words.” That counts, right? So yeah. I could be Spock. Full disclosure, I also thought I’d be a good choice to carry the One Ring to Mordor, which would not have gone well for anyone. Except, you know, Orcs, I guess. You get the picture. So my dad gave me “Star Trek.” Adam Nimoy’s dad gave him, and the world, Spock. Now Adam has given us “For the Love of Spock.” Begun in 2014, it was originally intended to focus solely on the character of Spock, to commemorate the original series’ 50th anniversary. With Nimoy’s passing, it became clear the film should celebrate the man as well as his creation. Loaded with archival stills, restored original footage, interviews with original and reboot cast members, family, celebrity superfans (Jason Alexander and Jim “Sheldon” Parsons), scien-

tists (Neil deGrasse Tyson, can I get a what WHAT?) and astronauts, this is the Spockfest everyone wanted, a claim for which there is empirical evidence. Crowdsourced, the documentary holds the Kickstarter record for Most Successful Campaign. Why? Simple. No Spock, no “Trek.” The original “Star Trek” and the eventual franchise (with the possible exception of “Voyager,” sorry, that’s just how I feel) is full of memorable characters, but Spock…Spock resonates. Spock is more than just a character; he’s a way of looking at life, a lens through which to view the human condition. I know, super nerdy, right? But also true. Fascinating. Adam Nimoy grew up with that. Leonard was his dad, but Spock must have loomed over that family. It must have been hard, but there’s not an iota of bitterness or regret in Adam

Nimoy’s documentary. It doesn’t shy away from the inevitable difficulty of being Spock’s kid, but there’s an embrace of both the man his father was, and the icon he created. It’s where everyone who ever had a fraught relationship with their father would want to end up. There’s not a lot of new ground here. If there are new insider “Trek” stories to tell, I haven’t heard one in a long time. I did come away with some fresh insight into how Nimoy shaped the character of Spock as a reaction to Shatner’s acting style, and that was cool. One thing that’s especially nice? The film dishes no dirt on cast infighting. The elder Nimoy didn’t want that. It focuses on how Spock touched people, and how the character Nimoy created wove himself into people’s lives. Everyone has their Spock story. Here’s mine. Back in the ’80s, I was a camp counselor, and, for movie night one time, we showed “Star Trek II: The Wrath of Kahn,” aka the awesomest “Star Trek” movie. And it’s Spock’s death scene, so I’m crying, even though I’ve seen it like eight times, thank God it’s dark, the kids can’t see. And this one kid, this little privileged rich snot, laughs. Laughs! And I yell “YOU ARE A HEARTLESS A-HOLE!” Except of course I didn’t say “a-hole.” I got a talking to from the owner afterwards, but not a very stern one. ’Cause he was crying too, I guarantee it. Anyone half-human or more cries. Spoiler alert, you’re going to cry at the end of this documentary. You won’t think you will, but there’s a section that sneaks up on you, as stealthy as a Vulcan nerve pinch — and you’ll cry. It’s okay, because Leonard Nimoy is gone, and he will be sorely missed. But Spock is still here. Will you like this documentary if you are not familiar with “Star Trek?” Insufficient data. I’m not a “Trekkie,” or “Trekker,” couldn’t even tell you what SPOCK continued on p. 23 April 21 - 27, 2016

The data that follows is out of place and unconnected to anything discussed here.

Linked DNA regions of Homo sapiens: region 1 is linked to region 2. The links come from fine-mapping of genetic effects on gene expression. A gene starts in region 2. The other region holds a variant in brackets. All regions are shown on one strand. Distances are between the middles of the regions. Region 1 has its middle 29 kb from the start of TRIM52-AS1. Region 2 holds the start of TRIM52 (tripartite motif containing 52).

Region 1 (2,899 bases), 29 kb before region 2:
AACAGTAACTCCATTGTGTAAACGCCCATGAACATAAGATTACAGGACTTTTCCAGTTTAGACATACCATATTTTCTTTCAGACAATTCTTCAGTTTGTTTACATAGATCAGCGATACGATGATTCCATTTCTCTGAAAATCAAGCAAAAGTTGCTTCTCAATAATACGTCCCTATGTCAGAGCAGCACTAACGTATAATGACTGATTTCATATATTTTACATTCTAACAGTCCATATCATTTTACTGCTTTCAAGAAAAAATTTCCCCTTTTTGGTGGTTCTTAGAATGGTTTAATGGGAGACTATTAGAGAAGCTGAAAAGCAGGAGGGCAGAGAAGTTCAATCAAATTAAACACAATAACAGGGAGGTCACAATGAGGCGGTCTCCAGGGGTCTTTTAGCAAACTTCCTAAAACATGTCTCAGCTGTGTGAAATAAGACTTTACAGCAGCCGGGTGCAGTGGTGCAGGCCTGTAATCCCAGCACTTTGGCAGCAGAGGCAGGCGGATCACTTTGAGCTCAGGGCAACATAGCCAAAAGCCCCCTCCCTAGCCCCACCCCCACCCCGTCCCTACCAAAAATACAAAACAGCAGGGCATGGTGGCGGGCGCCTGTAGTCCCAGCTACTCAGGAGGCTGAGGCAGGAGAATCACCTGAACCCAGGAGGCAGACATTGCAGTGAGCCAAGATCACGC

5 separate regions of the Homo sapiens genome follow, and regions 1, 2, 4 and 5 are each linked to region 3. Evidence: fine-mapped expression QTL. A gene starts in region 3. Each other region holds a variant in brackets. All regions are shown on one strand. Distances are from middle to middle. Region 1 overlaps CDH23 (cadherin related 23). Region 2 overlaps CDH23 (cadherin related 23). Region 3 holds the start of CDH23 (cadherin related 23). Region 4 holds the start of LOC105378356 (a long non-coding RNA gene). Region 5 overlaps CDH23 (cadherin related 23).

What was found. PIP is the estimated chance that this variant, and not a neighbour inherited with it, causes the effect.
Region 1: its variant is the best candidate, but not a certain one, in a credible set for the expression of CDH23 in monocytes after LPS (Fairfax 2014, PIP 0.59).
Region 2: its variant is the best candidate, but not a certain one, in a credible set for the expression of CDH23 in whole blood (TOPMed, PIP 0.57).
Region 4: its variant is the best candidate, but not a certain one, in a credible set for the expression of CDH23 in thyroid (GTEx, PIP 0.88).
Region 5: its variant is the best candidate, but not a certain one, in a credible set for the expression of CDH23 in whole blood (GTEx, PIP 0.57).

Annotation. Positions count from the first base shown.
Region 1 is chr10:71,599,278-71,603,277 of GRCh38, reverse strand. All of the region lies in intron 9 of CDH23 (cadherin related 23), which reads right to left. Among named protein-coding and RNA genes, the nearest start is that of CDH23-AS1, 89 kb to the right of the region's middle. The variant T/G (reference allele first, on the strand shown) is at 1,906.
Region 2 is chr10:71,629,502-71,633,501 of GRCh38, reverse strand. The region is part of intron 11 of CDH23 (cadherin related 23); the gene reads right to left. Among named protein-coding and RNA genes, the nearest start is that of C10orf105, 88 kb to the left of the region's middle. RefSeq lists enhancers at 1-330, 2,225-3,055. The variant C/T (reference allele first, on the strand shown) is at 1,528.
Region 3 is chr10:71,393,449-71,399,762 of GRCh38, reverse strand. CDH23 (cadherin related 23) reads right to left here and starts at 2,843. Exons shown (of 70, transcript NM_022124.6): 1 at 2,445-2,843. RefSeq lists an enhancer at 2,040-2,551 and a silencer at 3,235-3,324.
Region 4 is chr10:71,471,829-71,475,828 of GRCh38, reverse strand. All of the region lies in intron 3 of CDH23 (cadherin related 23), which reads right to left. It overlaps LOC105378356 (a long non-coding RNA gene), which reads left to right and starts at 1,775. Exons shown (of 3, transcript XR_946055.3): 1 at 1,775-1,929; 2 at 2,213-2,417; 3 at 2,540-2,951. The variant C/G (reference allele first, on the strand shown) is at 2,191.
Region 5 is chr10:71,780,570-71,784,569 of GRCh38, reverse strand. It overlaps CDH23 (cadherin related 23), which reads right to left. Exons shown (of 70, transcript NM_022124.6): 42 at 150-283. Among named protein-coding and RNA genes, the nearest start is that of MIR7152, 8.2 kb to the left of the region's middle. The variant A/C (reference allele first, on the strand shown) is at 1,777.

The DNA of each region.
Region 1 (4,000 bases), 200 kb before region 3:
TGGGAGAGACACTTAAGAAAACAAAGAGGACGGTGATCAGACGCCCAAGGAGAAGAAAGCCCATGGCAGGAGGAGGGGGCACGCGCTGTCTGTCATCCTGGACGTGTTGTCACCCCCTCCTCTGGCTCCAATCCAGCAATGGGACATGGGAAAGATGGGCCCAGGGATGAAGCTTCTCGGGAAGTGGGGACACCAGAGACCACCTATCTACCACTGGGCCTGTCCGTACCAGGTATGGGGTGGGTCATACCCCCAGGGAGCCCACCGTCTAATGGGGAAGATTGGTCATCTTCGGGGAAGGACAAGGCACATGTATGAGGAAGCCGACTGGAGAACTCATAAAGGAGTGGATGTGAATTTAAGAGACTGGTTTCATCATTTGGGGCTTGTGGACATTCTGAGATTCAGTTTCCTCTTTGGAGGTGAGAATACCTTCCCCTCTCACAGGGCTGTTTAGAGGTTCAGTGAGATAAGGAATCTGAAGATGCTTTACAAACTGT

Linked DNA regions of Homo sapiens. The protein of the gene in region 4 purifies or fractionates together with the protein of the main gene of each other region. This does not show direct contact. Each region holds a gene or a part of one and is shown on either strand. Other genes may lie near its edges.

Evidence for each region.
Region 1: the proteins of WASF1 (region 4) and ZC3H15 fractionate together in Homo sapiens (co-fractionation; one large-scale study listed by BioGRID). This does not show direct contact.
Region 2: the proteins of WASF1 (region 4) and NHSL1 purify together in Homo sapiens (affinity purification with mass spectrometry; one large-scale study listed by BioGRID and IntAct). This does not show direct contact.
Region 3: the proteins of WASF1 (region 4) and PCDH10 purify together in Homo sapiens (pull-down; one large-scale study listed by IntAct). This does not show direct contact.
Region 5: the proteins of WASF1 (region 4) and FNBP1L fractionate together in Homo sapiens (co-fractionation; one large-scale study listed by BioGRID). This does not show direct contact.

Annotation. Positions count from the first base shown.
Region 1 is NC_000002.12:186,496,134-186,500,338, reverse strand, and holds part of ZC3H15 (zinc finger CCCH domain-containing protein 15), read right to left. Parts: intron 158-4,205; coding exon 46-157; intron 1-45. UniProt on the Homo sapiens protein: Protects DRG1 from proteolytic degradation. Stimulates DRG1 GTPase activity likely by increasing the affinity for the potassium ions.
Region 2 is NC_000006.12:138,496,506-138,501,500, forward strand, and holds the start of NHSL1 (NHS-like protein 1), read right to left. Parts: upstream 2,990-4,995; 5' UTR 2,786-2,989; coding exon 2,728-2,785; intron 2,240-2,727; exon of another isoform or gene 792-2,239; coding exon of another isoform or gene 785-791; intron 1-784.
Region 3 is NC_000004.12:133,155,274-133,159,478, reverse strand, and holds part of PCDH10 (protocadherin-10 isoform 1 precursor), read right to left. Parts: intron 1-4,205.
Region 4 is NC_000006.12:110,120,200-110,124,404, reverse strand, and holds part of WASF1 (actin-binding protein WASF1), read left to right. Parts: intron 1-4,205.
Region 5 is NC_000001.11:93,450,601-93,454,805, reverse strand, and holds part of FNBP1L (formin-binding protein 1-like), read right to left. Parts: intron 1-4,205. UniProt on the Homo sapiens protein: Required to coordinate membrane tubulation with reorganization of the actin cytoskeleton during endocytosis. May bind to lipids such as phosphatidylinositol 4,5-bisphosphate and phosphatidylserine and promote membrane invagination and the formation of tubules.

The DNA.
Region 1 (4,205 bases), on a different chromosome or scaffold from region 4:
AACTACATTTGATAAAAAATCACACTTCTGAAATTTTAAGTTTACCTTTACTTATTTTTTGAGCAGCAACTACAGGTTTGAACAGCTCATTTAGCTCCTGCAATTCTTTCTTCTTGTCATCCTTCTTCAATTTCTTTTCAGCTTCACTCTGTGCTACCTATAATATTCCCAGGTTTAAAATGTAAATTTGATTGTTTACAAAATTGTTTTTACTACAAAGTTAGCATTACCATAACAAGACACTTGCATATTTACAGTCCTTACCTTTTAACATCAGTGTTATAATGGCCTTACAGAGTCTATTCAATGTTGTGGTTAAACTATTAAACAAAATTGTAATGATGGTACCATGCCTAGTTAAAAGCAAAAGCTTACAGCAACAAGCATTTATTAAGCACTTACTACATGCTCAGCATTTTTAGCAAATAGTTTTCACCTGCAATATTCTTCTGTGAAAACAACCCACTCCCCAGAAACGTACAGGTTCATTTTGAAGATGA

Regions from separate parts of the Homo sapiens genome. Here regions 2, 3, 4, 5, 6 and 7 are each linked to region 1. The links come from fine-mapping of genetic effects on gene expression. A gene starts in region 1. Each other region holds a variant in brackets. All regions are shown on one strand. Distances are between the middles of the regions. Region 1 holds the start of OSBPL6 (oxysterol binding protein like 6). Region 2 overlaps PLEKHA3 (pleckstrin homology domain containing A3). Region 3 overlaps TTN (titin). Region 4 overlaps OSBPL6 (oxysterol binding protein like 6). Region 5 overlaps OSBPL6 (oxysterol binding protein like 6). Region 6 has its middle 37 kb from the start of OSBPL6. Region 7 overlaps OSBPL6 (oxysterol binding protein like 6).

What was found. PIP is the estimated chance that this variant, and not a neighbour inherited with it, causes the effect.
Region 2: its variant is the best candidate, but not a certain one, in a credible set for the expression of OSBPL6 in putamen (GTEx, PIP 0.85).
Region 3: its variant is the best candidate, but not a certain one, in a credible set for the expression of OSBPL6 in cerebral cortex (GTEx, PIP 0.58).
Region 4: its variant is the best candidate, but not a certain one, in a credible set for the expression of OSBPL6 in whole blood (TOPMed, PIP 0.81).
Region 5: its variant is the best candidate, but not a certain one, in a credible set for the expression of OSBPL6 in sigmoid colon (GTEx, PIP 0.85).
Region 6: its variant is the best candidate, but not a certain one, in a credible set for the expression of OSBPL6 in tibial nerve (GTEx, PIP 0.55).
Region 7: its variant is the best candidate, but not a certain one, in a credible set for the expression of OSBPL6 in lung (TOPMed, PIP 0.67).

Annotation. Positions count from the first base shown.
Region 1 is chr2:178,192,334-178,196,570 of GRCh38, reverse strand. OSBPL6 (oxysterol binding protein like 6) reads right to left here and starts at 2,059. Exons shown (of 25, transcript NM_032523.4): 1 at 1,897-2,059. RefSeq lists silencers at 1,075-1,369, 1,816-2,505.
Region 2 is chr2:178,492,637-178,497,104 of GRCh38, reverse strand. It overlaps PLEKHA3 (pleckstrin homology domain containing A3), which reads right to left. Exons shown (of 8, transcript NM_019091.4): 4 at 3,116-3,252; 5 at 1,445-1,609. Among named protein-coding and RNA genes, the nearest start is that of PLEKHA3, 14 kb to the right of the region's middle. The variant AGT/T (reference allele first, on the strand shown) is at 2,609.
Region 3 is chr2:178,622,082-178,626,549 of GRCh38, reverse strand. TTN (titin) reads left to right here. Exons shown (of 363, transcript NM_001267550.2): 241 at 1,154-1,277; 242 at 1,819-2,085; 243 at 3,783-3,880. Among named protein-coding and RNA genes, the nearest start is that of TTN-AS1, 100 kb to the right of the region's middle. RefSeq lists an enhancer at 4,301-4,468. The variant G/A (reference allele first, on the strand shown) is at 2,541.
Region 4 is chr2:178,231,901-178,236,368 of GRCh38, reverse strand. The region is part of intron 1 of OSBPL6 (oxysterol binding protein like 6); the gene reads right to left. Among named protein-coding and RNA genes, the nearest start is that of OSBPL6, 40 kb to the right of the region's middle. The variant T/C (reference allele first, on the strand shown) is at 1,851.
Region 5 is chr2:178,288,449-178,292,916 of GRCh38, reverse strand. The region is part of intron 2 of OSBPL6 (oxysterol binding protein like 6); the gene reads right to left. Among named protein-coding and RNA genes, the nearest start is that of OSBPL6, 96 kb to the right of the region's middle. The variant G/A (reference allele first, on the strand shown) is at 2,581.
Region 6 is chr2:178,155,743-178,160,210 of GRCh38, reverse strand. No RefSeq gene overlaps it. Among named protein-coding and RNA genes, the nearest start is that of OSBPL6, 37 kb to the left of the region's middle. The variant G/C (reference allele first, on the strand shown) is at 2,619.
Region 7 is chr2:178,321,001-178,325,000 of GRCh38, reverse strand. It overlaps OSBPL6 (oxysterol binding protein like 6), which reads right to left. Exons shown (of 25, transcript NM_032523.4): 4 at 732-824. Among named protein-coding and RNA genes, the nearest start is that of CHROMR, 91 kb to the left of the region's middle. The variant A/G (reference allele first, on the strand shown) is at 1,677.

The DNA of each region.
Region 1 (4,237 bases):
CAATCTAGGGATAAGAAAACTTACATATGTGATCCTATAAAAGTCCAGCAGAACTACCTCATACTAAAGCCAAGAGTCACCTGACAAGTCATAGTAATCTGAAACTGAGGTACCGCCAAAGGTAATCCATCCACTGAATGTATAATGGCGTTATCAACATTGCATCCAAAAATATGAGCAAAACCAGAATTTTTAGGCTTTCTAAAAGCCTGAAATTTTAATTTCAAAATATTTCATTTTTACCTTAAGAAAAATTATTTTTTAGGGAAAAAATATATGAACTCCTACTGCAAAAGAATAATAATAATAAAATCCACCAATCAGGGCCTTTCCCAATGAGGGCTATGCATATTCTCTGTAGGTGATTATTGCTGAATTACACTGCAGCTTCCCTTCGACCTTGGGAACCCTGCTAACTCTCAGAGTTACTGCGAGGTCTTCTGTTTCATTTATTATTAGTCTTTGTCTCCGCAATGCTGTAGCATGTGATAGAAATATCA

Run To, Run From: Egan Takes On TFF Multiple standouts aside, ‘Women Who Kill’ dominates the slate

Photo by Stuart Brereton

Seth Green in the Christmas-themed segment of “Holidays.”

Photo courtesy The Orchard

L to R: Julian Dennison and Sam Neill in “Hunt for the Wilderpeople.”

BY SEAN EGAN The weather tells me it’s officially spring, which can only mean one thing — it’s time to hole up in a movie theater and take in all the Tribeca Film Festival (TFF; tribecafilm.com) has to offer. Or at least that’s what I gladly did this past weekend, to ensure you needn’t roll the dice on quality when picking your celluloid poison. Here’s the lowdown on some of the best (and not so best) picks you can consider before the festival concludes on Apr. 24. If you can’t make it to TFF (or the remaining screenings are sold out), note that many of its films get picked up for wide release theatrical distribution or become available via streaming services, soon after their festival run.


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“Hunt for the Wilderpeople” is an excellent odd couple comedy, and a strong contender for festival breakout hit — which should come as no surprise, considering the talent behind the camera. Hailing from New Zealand, writer/director Taika Waititi’s film tells the story of Ricky (Julian Dennison), a young troublemaker from the city, and his begrudging, detached foster father Hec (Sam Neill), who, through a series of escalating misunderstandings, find themselves the targets of an extensive manhunt, forced to go on the lam for weeks in New Zealand’s expansive forests. While “Wilderpeople” might lack the acidic bite (pun shamelessly intended) of his recent vampire mockumentary “What We Do In The Shadows,” Waititi’s dry, understated